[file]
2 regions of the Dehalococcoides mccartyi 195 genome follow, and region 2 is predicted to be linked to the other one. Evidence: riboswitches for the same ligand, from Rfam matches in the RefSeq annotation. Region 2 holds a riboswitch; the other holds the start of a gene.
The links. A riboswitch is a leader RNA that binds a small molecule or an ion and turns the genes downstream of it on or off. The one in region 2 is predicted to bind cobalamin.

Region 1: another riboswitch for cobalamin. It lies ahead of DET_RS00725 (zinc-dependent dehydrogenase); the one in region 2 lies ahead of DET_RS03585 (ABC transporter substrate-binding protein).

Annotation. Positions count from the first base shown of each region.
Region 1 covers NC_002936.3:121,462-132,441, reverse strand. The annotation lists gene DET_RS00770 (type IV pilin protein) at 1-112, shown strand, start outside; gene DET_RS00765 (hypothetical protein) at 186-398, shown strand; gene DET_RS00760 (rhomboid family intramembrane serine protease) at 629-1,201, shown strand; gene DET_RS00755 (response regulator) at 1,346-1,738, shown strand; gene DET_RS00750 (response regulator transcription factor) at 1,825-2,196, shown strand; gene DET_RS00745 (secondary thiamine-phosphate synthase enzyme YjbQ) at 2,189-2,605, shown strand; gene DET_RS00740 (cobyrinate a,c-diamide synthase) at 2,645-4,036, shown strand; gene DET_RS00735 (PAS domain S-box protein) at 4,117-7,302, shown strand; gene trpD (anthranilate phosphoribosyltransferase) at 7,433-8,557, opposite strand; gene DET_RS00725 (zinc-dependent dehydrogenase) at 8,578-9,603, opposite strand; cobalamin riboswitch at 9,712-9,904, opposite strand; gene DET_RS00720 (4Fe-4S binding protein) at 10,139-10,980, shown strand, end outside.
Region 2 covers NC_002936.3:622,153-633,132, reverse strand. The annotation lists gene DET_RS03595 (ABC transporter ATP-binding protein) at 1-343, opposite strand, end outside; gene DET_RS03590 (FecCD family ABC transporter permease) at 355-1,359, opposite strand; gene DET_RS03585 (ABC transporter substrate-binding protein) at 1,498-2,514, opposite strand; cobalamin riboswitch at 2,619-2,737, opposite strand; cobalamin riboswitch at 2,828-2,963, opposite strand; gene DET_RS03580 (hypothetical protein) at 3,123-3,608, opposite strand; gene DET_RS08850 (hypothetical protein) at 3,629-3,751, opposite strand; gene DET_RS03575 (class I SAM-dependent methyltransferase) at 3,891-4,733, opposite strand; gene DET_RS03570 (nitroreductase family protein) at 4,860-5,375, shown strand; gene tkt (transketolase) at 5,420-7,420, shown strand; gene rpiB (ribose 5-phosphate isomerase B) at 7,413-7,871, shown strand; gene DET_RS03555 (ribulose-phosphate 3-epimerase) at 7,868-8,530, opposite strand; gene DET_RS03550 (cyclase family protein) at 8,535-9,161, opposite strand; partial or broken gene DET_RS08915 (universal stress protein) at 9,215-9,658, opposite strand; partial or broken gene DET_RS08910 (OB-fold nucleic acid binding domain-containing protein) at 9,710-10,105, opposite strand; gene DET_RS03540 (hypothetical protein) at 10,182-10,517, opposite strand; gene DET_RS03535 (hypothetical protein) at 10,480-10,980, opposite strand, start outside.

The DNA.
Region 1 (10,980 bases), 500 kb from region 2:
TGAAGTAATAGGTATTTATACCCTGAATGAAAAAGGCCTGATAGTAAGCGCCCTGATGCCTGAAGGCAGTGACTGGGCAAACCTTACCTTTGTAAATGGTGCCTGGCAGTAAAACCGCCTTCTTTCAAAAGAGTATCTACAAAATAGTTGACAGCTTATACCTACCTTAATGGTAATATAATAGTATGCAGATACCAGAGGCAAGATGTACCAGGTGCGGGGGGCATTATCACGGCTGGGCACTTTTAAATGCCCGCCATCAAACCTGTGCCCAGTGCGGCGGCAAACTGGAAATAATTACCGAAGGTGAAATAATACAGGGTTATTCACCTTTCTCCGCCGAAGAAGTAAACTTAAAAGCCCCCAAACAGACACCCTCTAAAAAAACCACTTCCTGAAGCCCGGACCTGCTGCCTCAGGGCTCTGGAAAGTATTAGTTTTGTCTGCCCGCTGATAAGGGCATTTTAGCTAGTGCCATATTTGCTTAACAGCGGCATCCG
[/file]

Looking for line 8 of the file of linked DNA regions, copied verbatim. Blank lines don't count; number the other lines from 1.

Region 1 (10,980 bases), 500 kb from region 2: